Reports and Briefs

Access highlighted research below, and preview selected reports-in-progress.


Career and Technical Education (CTE)

This set of charts and tables describes CTE at City College from AY 2016-17 through AY 2018-19. Data include credit and noncredit total FTES, awards, course success, hours of attendance, and department contribution to FTES -- disaggregated by CTE and non-CTE. Students are compared across CTE and non-CTE for credit and noncredit, disaggregated by age, ethnicity, and residency.

Additional CTE data includes the CTE Employment Outcomes Survey (CTEOS) results for 2019, as well as reports for CTE trends at CCSF.

Career and Technical Education (CTE) at CCSF - November 2019 (updated February 2020)

NEW! LMI FAQ: Resource to help CTE programs navigate self service labor market information (LMI) data. LMI FAQ.

CTEOS (Employment Outcomes Survey):  San Francisco Outcomes Report 2019 - Credit, San Francisco Outcomes Report 2019 - Noncredit, and Statewide Outcomes Report 2019

CTE Trends at CCSF (January 2020): CTE Trends - Annual Headcount, CTE Trends - Course Success, CTE Trends - Degrees and Certificates, CTE Trends - Productivity


Noncredit Numbers

This annually produced set of charts and tables describe student enrollments in noncredit courses at CCSF over a ten year period. Student demographics for students enrolled in noncredit and credit are compared, including ethnicity and age, along with other characteristics such as enrollment by department and center.

Noncredit Numbers (Summary data: Noncredit classes and students) - October 2019

Noncredit Numbers (Summary data: Noncredit classes and students) - August 2018

Noncredit Numbers (Summary data: Noncredit classes and students) - April 2017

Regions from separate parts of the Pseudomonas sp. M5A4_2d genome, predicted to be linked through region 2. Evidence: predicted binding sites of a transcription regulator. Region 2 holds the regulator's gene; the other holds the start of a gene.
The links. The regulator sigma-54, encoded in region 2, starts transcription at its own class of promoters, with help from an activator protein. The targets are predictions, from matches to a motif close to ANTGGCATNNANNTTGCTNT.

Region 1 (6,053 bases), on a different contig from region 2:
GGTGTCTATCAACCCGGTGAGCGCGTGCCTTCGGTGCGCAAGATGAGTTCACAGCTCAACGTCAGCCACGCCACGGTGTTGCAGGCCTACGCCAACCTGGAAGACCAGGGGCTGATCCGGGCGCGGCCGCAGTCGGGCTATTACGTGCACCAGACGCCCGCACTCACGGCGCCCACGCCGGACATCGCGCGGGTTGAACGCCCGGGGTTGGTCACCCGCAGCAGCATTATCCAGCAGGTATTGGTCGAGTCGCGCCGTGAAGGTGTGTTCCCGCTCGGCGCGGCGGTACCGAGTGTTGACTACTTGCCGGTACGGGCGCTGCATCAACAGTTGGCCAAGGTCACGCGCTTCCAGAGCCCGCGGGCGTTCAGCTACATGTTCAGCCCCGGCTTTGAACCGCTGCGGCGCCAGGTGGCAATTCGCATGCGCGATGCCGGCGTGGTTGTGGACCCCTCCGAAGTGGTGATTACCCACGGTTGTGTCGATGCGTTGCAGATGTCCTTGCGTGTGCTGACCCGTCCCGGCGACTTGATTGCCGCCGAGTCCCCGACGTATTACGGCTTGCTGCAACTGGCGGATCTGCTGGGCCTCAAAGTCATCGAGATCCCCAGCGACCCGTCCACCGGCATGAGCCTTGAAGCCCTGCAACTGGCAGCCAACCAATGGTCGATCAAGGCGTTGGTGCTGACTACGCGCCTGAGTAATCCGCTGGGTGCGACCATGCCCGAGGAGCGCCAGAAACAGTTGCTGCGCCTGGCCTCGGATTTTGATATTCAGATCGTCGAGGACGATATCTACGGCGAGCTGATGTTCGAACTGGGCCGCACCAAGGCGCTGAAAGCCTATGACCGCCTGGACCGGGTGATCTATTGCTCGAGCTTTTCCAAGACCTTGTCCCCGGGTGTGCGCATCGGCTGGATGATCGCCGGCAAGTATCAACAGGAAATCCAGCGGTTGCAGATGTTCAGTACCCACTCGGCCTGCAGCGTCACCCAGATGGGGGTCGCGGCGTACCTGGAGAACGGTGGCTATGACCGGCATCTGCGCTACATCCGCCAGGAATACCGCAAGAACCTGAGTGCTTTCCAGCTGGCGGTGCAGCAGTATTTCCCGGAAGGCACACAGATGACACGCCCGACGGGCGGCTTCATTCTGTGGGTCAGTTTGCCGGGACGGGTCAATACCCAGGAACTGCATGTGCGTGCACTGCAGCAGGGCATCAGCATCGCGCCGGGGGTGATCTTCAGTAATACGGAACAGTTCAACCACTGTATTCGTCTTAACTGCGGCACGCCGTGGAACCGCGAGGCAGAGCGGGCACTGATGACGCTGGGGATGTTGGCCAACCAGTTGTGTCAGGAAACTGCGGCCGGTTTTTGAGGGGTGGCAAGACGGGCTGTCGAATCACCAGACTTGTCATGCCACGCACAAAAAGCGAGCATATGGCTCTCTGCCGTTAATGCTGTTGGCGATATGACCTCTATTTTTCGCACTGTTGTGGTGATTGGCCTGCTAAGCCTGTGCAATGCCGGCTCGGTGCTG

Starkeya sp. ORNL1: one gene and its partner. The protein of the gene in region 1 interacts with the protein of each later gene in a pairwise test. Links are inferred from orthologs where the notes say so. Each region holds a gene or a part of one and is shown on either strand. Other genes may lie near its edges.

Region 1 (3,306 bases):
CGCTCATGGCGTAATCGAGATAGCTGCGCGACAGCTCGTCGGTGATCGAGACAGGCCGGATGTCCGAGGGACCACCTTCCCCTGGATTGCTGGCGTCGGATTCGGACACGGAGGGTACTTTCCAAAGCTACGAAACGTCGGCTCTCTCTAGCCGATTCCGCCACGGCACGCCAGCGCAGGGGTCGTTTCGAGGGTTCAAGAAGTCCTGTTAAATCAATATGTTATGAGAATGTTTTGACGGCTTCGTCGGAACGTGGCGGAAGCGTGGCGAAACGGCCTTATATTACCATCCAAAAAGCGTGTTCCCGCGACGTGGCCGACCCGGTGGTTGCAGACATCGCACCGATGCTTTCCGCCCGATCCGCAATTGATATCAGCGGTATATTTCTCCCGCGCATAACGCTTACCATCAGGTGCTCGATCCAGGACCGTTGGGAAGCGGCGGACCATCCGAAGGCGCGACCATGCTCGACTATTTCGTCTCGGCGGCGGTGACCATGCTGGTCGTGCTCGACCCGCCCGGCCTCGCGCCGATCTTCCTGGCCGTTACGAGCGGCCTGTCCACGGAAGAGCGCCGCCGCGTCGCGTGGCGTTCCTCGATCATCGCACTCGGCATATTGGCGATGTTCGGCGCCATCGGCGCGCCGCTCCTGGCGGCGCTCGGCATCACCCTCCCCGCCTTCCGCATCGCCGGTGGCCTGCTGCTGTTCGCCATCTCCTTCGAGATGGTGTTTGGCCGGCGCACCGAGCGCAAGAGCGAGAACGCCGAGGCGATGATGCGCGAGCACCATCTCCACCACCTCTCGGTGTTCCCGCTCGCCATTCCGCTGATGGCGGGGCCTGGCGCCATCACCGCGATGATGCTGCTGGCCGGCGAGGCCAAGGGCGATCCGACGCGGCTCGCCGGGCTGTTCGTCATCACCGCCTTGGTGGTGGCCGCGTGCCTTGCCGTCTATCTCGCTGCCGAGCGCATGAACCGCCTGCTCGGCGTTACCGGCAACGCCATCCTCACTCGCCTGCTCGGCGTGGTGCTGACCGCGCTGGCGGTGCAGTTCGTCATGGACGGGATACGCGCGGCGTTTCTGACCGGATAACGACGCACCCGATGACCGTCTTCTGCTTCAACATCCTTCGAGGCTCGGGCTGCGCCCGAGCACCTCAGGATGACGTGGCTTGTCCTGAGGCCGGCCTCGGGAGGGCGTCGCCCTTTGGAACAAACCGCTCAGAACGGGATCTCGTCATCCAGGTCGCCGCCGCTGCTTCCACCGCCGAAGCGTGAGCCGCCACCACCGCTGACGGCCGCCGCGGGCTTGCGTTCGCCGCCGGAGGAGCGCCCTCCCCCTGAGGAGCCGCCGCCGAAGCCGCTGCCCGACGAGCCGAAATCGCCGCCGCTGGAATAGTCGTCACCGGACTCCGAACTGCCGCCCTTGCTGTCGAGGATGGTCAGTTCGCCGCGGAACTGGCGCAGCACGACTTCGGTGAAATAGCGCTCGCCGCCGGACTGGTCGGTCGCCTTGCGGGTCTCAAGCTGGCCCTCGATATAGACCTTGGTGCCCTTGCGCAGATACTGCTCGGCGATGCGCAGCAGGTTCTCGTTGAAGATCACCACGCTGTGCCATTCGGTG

Noncredit ESL to Subsequent Credit Enrollment

This brief examines noncredit course-taking behaviors and subsequent credit enrollments for first-time noncredit ESL students in three cohorts, disaggregated by age, ethnicity, sex, ESLN level, and location of coursework. Students who begin noncredit coursework at higher ESLN levels transition to credit at higher rates than do those beginning at lower ESLN levels, female students transition at a higher rate than male students, Asian students transition at a higher rate than Latino/a students, and younger students transition at higher rates than older students. This analysis helps inform our understanding of students who transition from noncredit ESL to credit coursework.

First-time noncredit ESL students and transitions to credit - April 2020


Equity Report Summary

This annual report contains disaggregated data used to review equity gaps, assess progress, and plan for improvement. Measures include course success; progress through the math, English and ESL sequence; completion data (i.e. transfer, degrees, certificates); matriculation services and more for credit, as well as for noncredit where applicable. Data are disaggregated by race/ethnicity, gender, and other demographic groups such as foster youth, veterans and students with disabilities.  

Student Equity and Achievement Data - September 2019